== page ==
‘Our Flag Means Death’ Levels Up Season 2’s Pirate Life with Waterslides, Mermen, and VFX
ManOfTheCenturyMovie Tv ‘Our Flag Means Death’ Levels Up Season 2’s Pirate Life with Waterslides, Mermen, and VFX

‘Our Flag Means Death’ Levels Up Season 2’s Pirate Life with Waterslides, Mermen, and VFX

‘Our Flag Means Death’ Levels Up Season 2’s Pirate Life with Waterslides, Mermen, and VFX

Here’s some pirate math: If a pirate workplace comedy has over 2,000 VFX shots in the first season and only about 1,000 VFX shots in Season 2, how has the scope grown? By being smarter about how it uses them.

“We had a better methodology in how we used our skies and our oceans,” “Our Flag Means Death” VFX supervisor David Van Dyke told IndieWire. “There were certain things that we did (in Season 1) that were a little self-imposed, and we had to kind of roll up our sleeves and grind our way out of mistakes. This season, we knew what to stay away from and we were able to use our pennies more effectively.”

That in turn allowed the Max series to tackle much more ambitious VFX challenges as the scope of the Pirate Republic widens to include the legendary Zheng Yi Sao (Ruibo Qian) and her pirate navy, seas that match the intensity of Blackbeard’s (Taika Waititi) heartbreak, and a strange netherworld in which gentleman pirate Stede Bonnet (Rhys Darby) is a merperson.

Related Stories

A24 Options Paris Hilton’s Memoir for TV with Elle and Dakota Fanning Executive-Producing

RJ Mitte as Walt Jr. and Bryan Cranston as Walter White in "Breaking Bad"

Vince Gilligan Has ‘No Interest’ in a Walt Jr. ‘Breaking Bad’ Spinoff: ‘That Would Be Depressing as Hell’

Much of Season 1 was spent figuring out how to create the correct-looking ocean and sky plates for the show’s LED wall, suggesting just enough to signal “life at sea” without going either full “Mandalorian” or “Master and Commander.” The Max comedy finds it through a J-shaped partial LED wall showing just the right amount of horizon; for the show’s more atmospheric moments of Stede and Ed by moonlight or against the blood reds of sunset, the VFX team selects plates that work with cinematographer Mike Burlucci’s lighting to achieve the show’s signature “clinch” shots. 

Season 2 has a wider variety of existing plates and more awareness of how to light and integrate them with the show’s sets, so Van Dyke could turn his team’s attention to achieving more ambitious effects, like the roiling storm at sea for Episode 2, “Red Flags.” Van Dyke needed to solve the problem of how to mix in rain, large CG environments, and crashing waves with only so much coverage from the LED screen. Not all of the solutions were digital ones.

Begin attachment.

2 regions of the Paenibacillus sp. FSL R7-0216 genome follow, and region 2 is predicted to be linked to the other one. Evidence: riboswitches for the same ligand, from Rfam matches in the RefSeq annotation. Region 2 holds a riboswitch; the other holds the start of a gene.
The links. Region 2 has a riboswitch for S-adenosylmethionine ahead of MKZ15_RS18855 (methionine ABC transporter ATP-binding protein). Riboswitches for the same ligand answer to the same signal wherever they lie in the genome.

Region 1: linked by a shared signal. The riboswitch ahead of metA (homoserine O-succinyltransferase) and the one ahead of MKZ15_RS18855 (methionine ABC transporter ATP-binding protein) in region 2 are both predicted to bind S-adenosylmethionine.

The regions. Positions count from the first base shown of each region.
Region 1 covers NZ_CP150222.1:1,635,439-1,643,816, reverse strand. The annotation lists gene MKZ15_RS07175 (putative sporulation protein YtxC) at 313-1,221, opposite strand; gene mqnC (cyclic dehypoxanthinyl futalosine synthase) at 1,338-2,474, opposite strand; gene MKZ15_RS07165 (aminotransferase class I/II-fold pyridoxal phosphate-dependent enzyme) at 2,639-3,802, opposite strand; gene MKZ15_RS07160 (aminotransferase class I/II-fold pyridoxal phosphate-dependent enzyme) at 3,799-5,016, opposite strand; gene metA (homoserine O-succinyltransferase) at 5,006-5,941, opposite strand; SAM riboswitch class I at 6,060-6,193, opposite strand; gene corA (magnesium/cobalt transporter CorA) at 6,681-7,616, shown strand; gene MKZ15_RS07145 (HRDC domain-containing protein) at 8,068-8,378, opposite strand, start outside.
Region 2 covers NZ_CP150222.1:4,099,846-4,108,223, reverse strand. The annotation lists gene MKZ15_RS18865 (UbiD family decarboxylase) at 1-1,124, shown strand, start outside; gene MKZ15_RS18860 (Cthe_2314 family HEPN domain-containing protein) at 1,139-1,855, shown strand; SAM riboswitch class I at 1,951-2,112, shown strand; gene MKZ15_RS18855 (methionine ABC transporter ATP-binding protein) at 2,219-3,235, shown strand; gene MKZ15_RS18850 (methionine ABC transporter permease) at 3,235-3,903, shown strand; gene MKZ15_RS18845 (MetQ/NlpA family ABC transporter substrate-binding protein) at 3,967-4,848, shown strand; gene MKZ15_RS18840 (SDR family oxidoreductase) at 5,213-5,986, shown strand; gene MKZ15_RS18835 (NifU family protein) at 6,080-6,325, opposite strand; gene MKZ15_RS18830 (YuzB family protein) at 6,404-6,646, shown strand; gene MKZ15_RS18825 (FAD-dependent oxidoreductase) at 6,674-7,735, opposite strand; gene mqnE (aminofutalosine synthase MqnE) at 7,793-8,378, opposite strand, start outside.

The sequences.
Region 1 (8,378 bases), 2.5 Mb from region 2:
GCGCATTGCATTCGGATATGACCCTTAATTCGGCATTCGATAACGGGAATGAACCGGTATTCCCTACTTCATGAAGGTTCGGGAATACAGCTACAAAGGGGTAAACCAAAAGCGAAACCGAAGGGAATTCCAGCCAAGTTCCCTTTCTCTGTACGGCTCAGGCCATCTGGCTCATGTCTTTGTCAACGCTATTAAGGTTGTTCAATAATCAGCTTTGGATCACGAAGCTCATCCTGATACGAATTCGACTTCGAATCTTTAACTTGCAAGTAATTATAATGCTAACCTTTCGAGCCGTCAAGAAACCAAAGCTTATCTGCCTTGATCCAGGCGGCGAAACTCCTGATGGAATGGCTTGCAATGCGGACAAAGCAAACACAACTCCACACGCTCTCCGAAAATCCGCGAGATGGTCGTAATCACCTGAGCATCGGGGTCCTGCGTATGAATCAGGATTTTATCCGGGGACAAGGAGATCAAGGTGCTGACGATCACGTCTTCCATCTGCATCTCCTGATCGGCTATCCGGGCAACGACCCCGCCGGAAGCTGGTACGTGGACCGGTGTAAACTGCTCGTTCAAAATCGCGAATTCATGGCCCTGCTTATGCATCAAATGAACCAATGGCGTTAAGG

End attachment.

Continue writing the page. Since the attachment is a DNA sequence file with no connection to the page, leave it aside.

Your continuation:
“(The special effects team) basically put these big water slides together so that we could have these big crashing, practical waves hitting the bow of the ship. Then we’d have that plus CG and practical rain and then we’d build all of the other stuff out. So it was a much more unified team effort,” Van Dyke said of the sequence. 

That communication between departments helps streamline the work the VFX teams end up doing, sometimes in the form of blocking actors with more dynamic, moveable hairstyles out of big VFX moments or working with the costume department to make sure all the textures of Blackbeard’s bike-gang crew could read in a storm.

1696606175 794 ‘Our Flag Means Death Levels Up Season 2s Pirate Life | ManOfTheCenturyMovie
Behind the scenes of “Our Flag Means Death“

The sequence is a massive undertaking for a half-hour comedy, but one that had an appreciative audience even while shooting. “(Jacinda Arden, the Prime Minister of New Zealand) was there and with her entourage. It was like if Obama came to set to see us all messed up, freezing, being blown about by fans,” David Jenkins, who directed the first two episodes of the season in addition to his showrunner duties, told IndieWire. “Then she hugged everybody. And she hugged (Vico Ortiz, who plays Jim) while they’re covered in fake blood and everything and Jacinda’s wearing a white jacket. She had like half of Vico’s makeup on her. It was so surreal.” 

For Van Dyke’s team, soaking the cast (and by extension the prime minister of New Zealand) was essential for creating VFX shots that read as believable — and the darkness of the storm played in the show’s favor. “We could cover (the water slides) in solids. You basically create a canopy over the slide. And so you never actually see the slide, you just see blackness,” Van Dyke said. “(But) the crashing wave interacting with the ship and then dousing Taika Waititi, that really, really sells it.”